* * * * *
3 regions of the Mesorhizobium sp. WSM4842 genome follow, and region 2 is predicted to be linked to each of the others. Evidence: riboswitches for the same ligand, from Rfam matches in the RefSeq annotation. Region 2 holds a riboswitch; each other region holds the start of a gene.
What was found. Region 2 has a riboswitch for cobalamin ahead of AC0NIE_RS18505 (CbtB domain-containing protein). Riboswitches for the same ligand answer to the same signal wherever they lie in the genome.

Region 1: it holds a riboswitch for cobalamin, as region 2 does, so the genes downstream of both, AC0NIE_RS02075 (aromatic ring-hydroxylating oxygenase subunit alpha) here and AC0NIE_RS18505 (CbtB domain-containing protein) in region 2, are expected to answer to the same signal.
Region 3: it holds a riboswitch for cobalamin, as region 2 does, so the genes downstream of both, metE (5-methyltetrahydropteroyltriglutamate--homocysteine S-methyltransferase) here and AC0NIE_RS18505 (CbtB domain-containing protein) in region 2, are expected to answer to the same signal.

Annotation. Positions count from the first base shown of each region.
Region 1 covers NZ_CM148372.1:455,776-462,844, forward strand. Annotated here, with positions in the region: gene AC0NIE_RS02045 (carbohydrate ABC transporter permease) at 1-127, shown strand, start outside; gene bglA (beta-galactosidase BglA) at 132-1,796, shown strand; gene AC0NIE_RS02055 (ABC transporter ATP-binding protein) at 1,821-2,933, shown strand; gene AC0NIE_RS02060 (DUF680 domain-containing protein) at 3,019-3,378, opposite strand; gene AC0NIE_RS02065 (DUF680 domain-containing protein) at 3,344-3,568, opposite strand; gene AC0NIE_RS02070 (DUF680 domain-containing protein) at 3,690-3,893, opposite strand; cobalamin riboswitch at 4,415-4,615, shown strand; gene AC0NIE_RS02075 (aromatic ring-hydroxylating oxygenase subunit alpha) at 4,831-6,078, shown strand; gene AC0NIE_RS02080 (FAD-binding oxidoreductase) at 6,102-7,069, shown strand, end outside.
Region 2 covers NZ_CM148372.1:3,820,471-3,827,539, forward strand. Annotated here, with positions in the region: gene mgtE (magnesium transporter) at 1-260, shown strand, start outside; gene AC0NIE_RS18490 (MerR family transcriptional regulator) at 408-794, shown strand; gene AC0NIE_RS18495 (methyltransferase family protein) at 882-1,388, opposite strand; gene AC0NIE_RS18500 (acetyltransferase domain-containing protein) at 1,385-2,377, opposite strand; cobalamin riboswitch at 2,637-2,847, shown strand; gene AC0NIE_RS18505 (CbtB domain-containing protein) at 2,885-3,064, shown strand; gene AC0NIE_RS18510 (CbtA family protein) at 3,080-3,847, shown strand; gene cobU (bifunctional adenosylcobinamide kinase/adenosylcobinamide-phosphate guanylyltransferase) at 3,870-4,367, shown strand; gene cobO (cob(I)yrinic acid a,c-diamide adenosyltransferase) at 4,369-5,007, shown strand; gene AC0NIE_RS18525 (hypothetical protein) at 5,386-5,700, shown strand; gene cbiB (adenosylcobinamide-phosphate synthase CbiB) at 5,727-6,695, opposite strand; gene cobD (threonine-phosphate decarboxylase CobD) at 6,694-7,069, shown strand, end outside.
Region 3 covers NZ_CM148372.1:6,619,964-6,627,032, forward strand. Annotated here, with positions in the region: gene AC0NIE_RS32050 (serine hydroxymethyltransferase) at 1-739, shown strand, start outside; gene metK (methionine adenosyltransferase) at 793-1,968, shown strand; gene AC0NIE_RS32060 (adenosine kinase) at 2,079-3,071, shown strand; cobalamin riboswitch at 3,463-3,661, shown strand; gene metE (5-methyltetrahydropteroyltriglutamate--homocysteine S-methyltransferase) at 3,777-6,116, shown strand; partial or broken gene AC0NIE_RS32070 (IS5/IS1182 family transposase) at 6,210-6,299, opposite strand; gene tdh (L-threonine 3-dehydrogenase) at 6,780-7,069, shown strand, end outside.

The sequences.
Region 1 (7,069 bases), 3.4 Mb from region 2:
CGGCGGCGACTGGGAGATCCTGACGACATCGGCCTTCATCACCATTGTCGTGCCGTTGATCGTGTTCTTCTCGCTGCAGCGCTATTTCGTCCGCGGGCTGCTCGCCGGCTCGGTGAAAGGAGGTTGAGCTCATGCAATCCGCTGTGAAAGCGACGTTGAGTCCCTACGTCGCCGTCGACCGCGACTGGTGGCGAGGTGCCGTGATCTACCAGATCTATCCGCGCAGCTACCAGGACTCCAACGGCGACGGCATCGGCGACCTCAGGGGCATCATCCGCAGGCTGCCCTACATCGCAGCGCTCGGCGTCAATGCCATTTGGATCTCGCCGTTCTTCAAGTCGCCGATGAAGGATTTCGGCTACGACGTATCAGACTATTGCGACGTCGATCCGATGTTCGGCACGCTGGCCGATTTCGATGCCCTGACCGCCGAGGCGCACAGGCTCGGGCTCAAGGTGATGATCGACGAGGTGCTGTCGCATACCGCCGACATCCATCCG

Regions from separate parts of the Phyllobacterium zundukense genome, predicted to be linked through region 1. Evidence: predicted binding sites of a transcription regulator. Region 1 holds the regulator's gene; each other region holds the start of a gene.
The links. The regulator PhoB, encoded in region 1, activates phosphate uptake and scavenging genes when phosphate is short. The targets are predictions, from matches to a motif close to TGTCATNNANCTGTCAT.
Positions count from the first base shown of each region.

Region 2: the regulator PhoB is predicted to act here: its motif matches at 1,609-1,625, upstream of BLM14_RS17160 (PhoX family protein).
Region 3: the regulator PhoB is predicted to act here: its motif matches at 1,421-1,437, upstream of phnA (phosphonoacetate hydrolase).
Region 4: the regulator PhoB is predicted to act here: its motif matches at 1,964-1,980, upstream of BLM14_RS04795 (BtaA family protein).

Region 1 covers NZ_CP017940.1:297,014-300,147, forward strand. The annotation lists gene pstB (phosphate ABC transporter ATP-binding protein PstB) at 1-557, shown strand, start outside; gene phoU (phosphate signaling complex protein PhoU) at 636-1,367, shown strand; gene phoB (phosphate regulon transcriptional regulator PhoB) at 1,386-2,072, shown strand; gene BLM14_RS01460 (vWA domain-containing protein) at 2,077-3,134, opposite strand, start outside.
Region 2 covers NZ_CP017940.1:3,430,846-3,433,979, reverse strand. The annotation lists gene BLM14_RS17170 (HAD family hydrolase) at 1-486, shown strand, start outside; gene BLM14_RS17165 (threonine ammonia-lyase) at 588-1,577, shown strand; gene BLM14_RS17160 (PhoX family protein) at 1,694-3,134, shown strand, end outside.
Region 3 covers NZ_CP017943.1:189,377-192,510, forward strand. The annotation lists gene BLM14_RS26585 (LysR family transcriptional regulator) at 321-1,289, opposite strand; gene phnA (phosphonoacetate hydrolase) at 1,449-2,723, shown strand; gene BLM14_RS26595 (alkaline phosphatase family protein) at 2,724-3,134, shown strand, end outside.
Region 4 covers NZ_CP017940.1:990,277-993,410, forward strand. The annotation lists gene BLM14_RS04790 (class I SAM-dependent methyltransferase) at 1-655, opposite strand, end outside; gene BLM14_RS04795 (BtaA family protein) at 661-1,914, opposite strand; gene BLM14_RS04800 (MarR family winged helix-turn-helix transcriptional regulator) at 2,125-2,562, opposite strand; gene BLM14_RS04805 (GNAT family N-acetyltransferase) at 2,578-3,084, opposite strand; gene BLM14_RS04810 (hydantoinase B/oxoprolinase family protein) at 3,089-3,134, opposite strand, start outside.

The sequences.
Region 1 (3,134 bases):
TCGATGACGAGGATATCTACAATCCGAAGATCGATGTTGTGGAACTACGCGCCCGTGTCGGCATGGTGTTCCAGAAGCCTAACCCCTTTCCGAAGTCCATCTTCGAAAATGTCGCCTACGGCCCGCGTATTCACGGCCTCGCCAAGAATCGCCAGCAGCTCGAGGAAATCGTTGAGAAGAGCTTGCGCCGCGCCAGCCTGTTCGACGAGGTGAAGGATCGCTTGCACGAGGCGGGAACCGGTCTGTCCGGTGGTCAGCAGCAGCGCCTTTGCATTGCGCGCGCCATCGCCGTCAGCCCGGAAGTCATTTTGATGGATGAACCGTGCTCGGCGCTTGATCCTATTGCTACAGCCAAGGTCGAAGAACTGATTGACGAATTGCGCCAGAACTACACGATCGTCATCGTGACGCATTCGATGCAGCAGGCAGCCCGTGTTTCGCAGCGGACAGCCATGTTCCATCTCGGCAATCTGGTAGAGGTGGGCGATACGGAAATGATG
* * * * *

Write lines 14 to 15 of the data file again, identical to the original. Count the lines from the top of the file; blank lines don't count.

Positions count from the first base shown of each region.

Region 2: the regulator PhoB is predicted to act here: its motif matches at 1,609-1,625, upstream of BLM14_RS17160 (PhoX family protein).